Growing up, I was concerned that I would never be a doctor because it took so long to actually be one! My mother once told me “if the Lord should let you live, why not go for what you want?” Don’t let the time that it may take you to get to your goal deter you from pursuing it.

8. What has been your most gratifying moment of being a clinician?

Teaching other residents and students at the bedside has been one of my greatest joys. My second year of residency was hard on me mentally and physically, but I distinctly remember teaching one of my interns how to do his first central line. I was tired and stressed, but I walked him through each step of what to do and guided his hands. He got it on the first try! Being able to pass my experience and knowledge I have to someone else is so gratifying.

9. How do you motivate patients to do what’s best for their health?

Most people seem to use healthcare providers as a standard of what should be healthy behavior, so I use myself as an example. Medical school and residency have been tough, with unpredictable schedules and long days. I have not been the picture of healthy behavior! Now I make small healthy choices throughout the day that add up over time. My patients like knowing that I’m honest and that everyone (even their doctor) struggles. However, we can all make small daily decisions to improve our health.

10. What is the biggest challenge or obstacle in emergency medicine?

I think we are still actively educating other physicians, patients and laypeople about emergency medicine and what we do. Emergency physicians are are not trauma surgeons, but we work side by side to save trauma patient’s lives. We are not primary care doctors, but we regularly counsel patients on their chronic illnesses and how to prevent ED visits. I’m not an ICU doctor (yet!), but resuscitating the undifferentiated critically ill patient is one of emergency medicine’s greatest strengths. We are truly Jacks (and Jills) of all trades!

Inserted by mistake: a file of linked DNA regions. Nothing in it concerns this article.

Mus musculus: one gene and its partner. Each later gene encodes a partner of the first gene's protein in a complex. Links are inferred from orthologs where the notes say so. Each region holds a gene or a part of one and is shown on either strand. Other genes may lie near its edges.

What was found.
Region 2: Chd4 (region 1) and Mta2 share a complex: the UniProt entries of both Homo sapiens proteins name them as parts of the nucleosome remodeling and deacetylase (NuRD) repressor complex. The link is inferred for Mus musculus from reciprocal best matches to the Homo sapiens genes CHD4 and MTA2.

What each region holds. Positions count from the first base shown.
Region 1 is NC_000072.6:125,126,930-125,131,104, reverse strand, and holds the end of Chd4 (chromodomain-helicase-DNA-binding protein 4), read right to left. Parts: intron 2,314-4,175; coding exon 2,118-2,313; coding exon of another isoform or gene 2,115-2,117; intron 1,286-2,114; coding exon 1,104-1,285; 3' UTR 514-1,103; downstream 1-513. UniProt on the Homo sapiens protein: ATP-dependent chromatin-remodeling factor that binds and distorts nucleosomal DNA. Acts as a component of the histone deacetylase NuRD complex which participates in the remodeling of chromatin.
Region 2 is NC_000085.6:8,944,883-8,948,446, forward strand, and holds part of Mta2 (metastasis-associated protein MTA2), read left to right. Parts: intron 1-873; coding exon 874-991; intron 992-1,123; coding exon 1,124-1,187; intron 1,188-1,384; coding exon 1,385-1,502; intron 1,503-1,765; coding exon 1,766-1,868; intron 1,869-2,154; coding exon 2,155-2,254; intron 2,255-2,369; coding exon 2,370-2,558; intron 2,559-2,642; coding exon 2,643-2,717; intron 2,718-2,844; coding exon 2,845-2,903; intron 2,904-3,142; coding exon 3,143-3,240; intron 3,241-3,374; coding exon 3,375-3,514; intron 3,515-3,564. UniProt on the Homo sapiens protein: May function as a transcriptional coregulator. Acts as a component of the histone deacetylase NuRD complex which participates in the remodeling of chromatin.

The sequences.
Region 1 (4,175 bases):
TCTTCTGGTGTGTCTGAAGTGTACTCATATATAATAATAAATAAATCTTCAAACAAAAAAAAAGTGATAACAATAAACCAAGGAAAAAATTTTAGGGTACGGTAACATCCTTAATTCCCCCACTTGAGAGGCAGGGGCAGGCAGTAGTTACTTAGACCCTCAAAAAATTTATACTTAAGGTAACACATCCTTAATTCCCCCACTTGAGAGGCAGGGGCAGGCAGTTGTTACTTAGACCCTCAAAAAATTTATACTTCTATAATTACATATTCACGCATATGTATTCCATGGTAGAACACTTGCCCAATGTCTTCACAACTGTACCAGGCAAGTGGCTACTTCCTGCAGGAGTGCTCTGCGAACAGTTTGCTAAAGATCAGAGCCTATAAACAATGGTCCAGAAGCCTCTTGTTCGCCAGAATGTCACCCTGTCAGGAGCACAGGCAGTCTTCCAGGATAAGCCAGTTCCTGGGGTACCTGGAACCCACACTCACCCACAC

11. On Twitter, you are an active participant of the WomenInMedicineChat. How can women in medicine better support one another?

@womeninmedicinechat is amazing! The Twitter chat is hosted every held Sunday night at 8P CST. It is a deliberate way to have conversations with other women physicians across specialties. I have connected with so many other like-minded women via Twitter and have truly found my tribe. We should continue to support each other by reaching out to other women in other specialties in our workplaces and say hi! By breaking out of our silos and networking we can continue to network, support and build on each other’s strengths.

12. What are your favorite Doximity features and how have they helped your productivity (Dialer, DocNews, Career Navigator, e-Fax, etc.)?

I love e-Fax! I’ve recently begun applying for state licenses and it makes it so much easier to get things accomplished when I can easily send faxes straight from the Doximity website.